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Title: SU-F-T-372: Surface and Peripheral Dose in Compensator-Based FFF Beam IMRT

Abstract

Purpose: Flattening filter free (FFF) beams produce higher dose rates. Combined with compensator IMRT techniques, the dose delivery for each beam can be much shorter compared to the flattened beam MLC-based or compensator-based IMRT. This ‘snap shot’ IMRT delivery is beneficial to patients for tumor motion management. Due to softer energy, surface doses in FFF beam treatment are usually higher than those from flattened beams. Because of less scattering due to no flattening filter, peripheral doses are usually lower in FFF beam treatment. However, in compensator-based IMRT using FFF beams, the compensator is in the beam pathway. Does it introduce beam hardening effects and scattering such that the surface dose is lower and peripheral dose is higher compared to FFF beam MLC-based IMRT? Methods: This study applied Monte Carlo techniques to investigate the surface and peripheral doses in compensator-based IMRT using FFF beams and compared it to the MLC-based IMRT using FFF beams and flattened beams. Besides various thicknesses of copper slabs to simulate various thicknesses of compensators, a simple cone-shaped compensator was simulated to mimic a clinical application. The dose distribution in water phantom by the cone-shaped compensator was then simulated by multiple MLC defined FFF and flattened beamsmore » with various openings. After normalized to Dmax, the surface and peripheral dose was compared between the FFF beam compensator-based IMRT and FFF/flattened beam MLC-based IMRT. Results: The surface dose at the central 0.5mm depth was close between the compensator and 6FFF MLC dose distributions, and about 8% (of Dmax) higher than the flattened 6MV MLC dose. At 8cm off axis at dmax, the peripheral dose between the 6FFF and flattened 6MV MLC demonstrated similar doses, while the compensator dose was about 1% higher. Conclusion: Compensator does not reduce the surface doses but slightly increases the peripheral doses due to scatter inside compensator.« less

Authors:
 [1]; ; ; ; ; ;  [2]
  1. University of California, Berkeley, Berkeley, CA (United States)
  2. H. Lee Moffitt Cancer Center, Tampa, FL (United States)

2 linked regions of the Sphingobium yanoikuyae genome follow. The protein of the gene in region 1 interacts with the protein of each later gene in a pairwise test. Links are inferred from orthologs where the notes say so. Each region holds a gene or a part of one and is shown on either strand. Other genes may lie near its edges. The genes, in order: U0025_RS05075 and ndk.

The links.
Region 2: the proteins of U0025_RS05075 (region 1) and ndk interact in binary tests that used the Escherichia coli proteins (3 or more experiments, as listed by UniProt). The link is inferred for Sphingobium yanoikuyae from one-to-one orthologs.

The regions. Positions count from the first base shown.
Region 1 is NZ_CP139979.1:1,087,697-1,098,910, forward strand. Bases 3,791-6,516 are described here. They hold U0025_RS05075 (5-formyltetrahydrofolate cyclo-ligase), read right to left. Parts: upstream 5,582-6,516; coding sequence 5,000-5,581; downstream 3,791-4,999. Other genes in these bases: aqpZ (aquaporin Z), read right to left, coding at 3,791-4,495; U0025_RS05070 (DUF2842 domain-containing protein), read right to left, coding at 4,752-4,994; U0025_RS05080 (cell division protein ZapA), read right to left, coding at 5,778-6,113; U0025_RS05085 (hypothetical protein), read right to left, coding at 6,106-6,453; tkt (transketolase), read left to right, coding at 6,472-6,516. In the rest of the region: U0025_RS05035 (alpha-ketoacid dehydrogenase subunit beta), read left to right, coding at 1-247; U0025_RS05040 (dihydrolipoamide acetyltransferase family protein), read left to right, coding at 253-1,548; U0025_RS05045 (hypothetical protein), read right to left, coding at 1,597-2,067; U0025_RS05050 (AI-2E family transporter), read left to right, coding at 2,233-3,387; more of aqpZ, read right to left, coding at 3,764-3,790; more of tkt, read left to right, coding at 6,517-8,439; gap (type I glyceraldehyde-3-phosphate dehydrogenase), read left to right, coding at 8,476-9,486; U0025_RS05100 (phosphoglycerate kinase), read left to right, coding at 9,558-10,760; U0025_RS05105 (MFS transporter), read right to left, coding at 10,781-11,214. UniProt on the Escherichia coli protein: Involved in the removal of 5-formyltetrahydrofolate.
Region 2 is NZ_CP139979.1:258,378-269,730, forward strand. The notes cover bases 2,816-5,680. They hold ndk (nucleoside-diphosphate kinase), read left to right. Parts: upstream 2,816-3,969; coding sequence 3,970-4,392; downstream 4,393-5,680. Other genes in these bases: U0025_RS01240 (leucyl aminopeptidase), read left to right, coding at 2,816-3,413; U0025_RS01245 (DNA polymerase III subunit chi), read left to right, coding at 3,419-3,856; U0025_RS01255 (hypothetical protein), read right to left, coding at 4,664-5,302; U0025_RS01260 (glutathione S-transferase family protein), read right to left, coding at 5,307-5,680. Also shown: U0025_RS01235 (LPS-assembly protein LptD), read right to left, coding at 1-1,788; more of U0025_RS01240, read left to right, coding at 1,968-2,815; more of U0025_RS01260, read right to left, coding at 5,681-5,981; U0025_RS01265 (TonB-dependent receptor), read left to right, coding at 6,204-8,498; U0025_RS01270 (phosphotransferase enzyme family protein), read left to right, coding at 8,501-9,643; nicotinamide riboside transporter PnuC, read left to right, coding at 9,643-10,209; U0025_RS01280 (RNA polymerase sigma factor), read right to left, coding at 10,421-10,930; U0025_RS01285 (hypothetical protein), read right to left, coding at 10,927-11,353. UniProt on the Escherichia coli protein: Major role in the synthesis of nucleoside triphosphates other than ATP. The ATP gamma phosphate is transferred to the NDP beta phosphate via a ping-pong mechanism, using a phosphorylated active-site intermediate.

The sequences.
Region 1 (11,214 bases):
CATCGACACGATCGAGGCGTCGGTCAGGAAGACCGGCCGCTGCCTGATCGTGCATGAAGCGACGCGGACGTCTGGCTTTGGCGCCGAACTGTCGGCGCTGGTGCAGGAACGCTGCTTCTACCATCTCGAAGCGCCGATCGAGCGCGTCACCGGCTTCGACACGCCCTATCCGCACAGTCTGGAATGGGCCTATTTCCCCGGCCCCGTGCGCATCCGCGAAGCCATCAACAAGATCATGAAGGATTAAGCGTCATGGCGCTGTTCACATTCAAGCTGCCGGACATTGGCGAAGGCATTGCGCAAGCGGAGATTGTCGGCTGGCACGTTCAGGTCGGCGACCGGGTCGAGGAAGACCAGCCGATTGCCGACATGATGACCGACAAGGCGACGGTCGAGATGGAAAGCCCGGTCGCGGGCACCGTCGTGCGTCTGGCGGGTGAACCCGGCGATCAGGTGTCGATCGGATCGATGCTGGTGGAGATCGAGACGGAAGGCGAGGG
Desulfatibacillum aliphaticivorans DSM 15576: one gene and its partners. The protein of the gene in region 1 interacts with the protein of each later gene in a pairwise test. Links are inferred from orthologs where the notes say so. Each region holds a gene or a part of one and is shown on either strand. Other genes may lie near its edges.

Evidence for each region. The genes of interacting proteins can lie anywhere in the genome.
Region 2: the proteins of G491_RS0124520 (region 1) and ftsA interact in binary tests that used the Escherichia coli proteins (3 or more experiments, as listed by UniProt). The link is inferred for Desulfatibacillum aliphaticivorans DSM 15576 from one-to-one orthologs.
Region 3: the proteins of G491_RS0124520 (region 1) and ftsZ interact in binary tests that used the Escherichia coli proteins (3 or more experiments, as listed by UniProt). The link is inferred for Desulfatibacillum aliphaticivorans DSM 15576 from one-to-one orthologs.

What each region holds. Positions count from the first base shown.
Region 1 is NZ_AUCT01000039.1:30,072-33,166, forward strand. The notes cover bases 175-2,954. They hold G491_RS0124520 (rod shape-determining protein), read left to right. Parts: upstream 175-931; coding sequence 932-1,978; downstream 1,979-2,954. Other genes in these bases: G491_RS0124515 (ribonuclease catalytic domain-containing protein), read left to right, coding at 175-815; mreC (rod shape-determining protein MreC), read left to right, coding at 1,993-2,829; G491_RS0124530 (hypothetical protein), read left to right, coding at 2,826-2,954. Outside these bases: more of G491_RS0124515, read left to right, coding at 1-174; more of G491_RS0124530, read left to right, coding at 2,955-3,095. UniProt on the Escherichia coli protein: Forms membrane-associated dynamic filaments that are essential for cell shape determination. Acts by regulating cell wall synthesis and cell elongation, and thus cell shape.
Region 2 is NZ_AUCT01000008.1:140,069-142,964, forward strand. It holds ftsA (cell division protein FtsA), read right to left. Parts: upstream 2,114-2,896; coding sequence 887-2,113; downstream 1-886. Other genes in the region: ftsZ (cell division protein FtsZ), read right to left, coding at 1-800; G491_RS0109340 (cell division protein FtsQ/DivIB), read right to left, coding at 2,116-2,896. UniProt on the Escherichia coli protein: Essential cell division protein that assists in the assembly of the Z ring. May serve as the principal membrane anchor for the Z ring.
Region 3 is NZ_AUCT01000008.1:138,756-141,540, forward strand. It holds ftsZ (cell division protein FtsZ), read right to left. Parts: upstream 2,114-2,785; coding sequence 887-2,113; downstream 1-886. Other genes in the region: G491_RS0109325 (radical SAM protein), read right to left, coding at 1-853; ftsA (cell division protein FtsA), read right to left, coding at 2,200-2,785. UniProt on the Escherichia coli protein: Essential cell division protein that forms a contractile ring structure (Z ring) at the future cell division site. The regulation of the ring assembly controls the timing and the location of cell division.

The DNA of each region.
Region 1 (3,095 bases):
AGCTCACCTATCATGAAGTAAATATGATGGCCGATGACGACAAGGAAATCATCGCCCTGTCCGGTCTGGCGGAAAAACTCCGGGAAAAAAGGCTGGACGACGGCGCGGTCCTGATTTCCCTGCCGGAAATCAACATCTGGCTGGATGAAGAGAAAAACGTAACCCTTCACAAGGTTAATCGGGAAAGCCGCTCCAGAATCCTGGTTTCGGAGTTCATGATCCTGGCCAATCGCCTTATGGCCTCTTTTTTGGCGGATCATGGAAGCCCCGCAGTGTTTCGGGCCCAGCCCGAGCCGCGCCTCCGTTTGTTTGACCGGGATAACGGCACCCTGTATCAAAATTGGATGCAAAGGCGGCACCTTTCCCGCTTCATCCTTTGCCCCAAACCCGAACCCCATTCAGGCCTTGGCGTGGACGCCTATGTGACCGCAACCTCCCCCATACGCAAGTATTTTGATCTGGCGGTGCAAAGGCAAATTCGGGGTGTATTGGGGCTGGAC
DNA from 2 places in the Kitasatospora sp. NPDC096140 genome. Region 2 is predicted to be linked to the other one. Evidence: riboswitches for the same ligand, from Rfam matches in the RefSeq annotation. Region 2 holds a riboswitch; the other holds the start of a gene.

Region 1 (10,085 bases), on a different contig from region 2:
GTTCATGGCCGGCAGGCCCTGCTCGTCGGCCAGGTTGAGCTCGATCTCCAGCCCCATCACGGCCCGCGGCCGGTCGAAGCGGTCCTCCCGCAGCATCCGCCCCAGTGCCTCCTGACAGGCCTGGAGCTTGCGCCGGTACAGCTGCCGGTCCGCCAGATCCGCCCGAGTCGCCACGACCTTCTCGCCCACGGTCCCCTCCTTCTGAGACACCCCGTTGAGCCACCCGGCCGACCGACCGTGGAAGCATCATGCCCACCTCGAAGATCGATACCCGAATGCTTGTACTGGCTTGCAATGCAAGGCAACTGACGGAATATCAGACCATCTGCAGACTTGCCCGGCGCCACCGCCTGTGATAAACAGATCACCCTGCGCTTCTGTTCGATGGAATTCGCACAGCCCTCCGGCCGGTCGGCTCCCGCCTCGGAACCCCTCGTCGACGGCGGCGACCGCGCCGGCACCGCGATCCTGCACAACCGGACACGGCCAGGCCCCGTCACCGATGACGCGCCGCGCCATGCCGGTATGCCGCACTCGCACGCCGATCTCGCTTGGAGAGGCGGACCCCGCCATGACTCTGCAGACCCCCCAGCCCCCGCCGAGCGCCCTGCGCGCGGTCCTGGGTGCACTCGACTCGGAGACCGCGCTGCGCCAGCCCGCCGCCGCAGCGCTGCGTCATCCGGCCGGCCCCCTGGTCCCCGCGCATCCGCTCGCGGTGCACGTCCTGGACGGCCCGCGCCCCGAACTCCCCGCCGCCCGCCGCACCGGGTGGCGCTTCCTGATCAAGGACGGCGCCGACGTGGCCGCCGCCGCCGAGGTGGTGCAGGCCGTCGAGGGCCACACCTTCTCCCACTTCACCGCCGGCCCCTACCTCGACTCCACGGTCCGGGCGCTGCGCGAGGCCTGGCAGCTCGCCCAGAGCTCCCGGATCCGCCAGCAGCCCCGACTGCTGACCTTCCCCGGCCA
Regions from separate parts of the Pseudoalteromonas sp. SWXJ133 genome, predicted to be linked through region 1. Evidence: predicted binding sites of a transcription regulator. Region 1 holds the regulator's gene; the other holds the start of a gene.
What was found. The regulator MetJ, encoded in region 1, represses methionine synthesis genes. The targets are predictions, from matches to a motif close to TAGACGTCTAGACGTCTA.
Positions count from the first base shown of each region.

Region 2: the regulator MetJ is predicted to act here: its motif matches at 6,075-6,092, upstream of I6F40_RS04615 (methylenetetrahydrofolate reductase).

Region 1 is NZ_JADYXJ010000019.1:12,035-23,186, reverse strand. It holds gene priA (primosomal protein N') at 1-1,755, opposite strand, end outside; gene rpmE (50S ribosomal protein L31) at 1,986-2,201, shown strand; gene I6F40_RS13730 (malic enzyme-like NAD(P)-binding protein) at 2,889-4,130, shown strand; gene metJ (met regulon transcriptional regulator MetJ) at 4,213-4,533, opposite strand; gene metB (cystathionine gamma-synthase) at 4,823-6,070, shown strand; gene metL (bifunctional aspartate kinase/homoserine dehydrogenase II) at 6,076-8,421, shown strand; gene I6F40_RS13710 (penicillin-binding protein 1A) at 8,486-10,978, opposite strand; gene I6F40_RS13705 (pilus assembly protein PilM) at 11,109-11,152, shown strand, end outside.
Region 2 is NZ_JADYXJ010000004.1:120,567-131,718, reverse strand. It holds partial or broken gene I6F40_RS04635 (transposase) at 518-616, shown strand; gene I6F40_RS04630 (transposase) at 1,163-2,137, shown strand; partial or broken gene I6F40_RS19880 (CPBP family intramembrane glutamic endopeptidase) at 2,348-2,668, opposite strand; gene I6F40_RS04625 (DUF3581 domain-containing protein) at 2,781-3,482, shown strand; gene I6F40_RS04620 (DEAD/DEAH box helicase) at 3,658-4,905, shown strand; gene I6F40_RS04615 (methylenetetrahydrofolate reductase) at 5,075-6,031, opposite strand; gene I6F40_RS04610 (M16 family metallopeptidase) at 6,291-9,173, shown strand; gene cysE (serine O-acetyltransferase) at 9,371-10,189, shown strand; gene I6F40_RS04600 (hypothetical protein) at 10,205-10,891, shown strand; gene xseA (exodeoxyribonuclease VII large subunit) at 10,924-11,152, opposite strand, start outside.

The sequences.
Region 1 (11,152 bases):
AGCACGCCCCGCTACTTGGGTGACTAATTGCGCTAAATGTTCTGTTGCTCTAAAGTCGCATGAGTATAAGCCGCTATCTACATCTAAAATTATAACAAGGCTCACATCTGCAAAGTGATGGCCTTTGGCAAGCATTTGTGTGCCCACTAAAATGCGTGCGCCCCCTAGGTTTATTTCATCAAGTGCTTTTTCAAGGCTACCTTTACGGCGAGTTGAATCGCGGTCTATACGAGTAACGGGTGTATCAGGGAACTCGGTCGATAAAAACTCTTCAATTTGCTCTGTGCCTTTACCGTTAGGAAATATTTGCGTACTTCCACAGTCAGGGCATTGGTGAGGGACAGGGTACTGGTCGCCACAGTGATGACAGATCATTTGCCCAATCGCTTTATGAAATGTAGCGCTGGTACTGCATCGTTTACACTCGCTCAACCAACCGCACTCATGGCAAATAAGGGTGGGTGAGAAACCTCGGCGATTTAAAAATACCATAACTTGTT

Publication Date:
OSTI Identifier:
22648970
Resource Type:
Journal Article
Resource Relation:
Journal Name: Medical Physics; Journal Volume: 43; Journal Issue: 6; Other Information: (c) 2016 American Association of Physicists in Medicine; Country of input: International Atomic Energy Agency (IAEA)
Country of Publication:
United States
Language:
English
Subject:
60 APPLIED LIFE SCIENCES; 61 RADIATION PROTECTION AND DOSIMETRY; BEAMS; DOSE RATES; MONTE CARLO METHOD; RADIATION DOSE DISTRIBUTIONS; RADIOTHERAPY; SCATTERING; SIMULATION

Citation Formats

Zhang, D, Feygelman, V, Moros, E, Latifi, K, Hoffe, S, Frakes, J, and Zhang, G. SU-F-T-372: Surface and Peripheral Dose in Compensator-Based FFF Beam IMRT. United States: N. p., 2016. Web. doi:10.1118/1.4956557.
Zhang, D, Feygelman, V, Moros, E, Latifi, K, Hoffe, S, Frakes, J, & Zhang, G. SU-F-T-372: Surface and Peripheral Dose in Compensator-Based FFF Beam IMRT. United States. doi:10.1118/1.4956557.
Zhang, D, Feygelman, V, Moros, E, Latifi, K, Hoffe, S, Frakes, J, and Zhang, G. Wed . "SU-F-T-372: Surface and Peripheral Dose in Compensator-Based FFF Beam IMRT". United States. doi:10.1118/1.4956557.
@article{osti_22648970,
title = {SU-F-T-372: Surface and Peripheral Dose in Compensator-Based FFF Beam IMRT},
author = {Zhang, D and Feygelman, V and Moros, E and Latifi, K and Hoffe, S and Frakes, J and Zhang, G},
abstractNote = {Purpose: Flattening filter free (FFF) beams produce higher dose rates. Combined with compensator IMRT techniques, the dose delivery for each beam can be much shorter compared to the flattened beam MLC-based or compensator-based IMRT. This ‘snap shot’ IMRT delivery is beneficial to patients for tumor motion management. Due to softer energy, surface doses in FFF beam treatment are usually higher than those from flattened beams. Because of less scattering due to no flattening filter, peripheral doses are usually lower in FFF beam treatment. However, in compensator-based IMRT using FFF beams, the compensator is in the beam pathway. Does it introduce beam hardening effects and scattering such that the surface dose is lower and peripheral dose is higher compared to FFF beam MLC-based IMRT? Methods: This study applied Monte Carlo techniques to investigate the surface and peripheral doses in compensator-based IMRT using FFF beams and compared it to the MLC-based IMRT using FFF beams and flattened beams. Besides various thicknesses of copper slabs to simulate various thicknesses of compensators, a simple cone-shaped compensator was simulated to mimic a clinical application. The dose distribution in water phantom by the cone-shaped compensator was then simulated by multiple MLC defined FFF and flattened beams with various openings. After normalized to Dmax, the surface and peripheral dose was compared between the FFF beam compensator-based IMRT and FFF/flattened beam MLC-based IMRT. Results: The surface dose at the central 0.5mm depth was close between the compensator and 6FFF MLC dose distributions, and about 8% (of Dmax) higher than the flattened 6MV MLC dose. At 8cm off axis at dmax, the peripheral dose between the 6FFF and flattened 6MV MLC demonstrated similar doses, while the compensator dose was about 1% higher. Conclusion: Compensator does not reduce the surface doses but slightly increases the peripheral doses due to scatter inside compensator.},
doi = {10.1118/1.4956557},
journal = {Medical Physics},
number = 6,
volume = 43,
place = {United States},
year = {Wed Jun 15 00:00:00 EDT 2016},
month = {Wed Jun 15 00:00:00 EDT 2016}
}